New Conductive Polymer Coating Enables More Powerful Batteries for EVs

Researchers at Lawrence Berkeley National Laboratory (Berkeley Lab) have devised a conductive polymer coating called HOS-PFM that can offer longer-lasting, more robust lithium-ion batteries for electric vehicles.

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The advance opens up a new approach to developing EV batteries that are more affordable and easy to manufacture.

Gao Liu, Senior Scientist, Energy Technologies Area, Lawrence Berkeley National Laboratory

Gao Liu guided the development of the material.

The HOS-PFM coating conducts electrons and ions concurrently. This improves battery life by ensuring battery stability and high charge/discharge rates. The coating also shows great promise as a battery adhesive, potentially extending the lifetime of a lithium-ion battery from 10 to 15 years, according to Liu.

Liu and his colleagues coated aluminum and silicon electrodes with HOS-PFM and evaluated their effectiveness in a lithium-ion battery setup to demonstrate HOS-PFM’s conductive and adhesive properties.

Due to their potentially high energy storage capacity and lightweight profiles, silicon and aluminum are enticing electrode materials for lithium-ion batteries. However, after multiple charge/discharge cycles, these inexpensive and abundant materials quickly deteriorate.

The findings reveal that the HOS-PFM coating substantially inhibits silicon- and aluminum-based electrodes from degrading during battery cycling while providing superior battery capacity over 300 cycles during experiments at the Advanced Light Source and the Molecular Foundry.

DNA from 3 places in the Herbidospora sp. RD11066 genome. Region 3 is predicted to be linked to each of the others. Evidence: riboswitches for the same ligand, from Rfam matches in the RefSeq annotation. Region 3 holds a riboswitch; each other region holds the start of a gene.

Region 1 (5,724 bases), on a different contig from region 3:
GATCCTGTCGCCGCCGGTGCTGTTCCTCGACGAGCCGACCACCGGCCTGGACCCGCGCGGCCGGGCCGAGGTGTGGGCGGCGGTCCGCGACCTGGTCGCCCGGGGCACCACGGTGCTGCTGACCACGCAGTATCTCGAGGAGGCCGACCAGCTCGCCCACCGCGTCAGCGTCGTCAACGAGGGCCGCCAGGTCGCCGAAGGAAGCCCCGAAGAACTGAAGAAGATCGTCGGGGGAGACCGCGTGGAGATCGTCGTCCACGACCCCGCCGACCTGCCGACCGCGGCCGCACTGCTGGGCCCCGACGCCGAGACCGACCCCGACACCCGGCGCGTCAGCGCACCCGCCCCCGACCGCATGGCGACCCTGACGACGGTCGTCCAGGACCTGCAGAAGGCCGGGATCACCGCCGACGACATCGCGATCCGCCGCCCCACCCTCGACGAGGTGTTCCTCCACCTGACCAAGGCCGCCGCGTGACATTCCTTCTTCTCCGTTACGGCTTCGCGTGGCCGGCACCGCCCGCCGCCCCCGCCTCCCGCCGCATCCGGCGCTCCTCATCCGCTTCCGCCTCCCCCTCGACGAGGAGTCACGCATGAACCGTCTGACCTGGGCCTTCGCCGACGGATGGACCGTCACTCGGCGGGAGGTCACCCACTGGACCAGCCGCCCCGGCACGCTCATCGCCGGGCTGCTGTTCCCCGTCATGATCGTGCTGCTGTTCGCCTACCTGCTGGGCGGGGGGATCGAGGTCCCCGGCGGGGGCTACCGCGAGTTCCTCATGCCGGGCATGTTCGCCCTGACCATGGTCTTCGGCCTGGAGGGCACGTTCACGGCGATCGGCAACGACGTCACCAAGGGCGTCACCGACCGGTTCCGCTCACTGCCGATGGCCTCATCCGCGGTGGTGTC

According to Liu, the findings are remarkable since silicon-based lithium-ion cells typically have a limited number of charge/discharge cycles and calendar life. These findings were published in the journal Nature Energy.

The HOS-PFM coating may enable the use of electrodes containing up to 80% silicon. According to Liu, such a high silicon content could improve the energy density of lithium-ion batteries by at least 30%. Furthermore, because silicon is less expensive than graphite, the current standard material for electrodes, lower-cost batteries could substantially increase the availability of entry-level electric vehicles, he added.

The team will collaborate with companies to scale up HOS-PFM for mass production.

The study was funded by DOE Vehicle Technologies Office. Additional funding was offered by the Toyota Research Institute.

Journal Reference

Zhu, T., et al. (2023) Formation of hierarchically ordered structures in conductive polymers to enhance the performances of lithium-ion batteries. Nature Energy.

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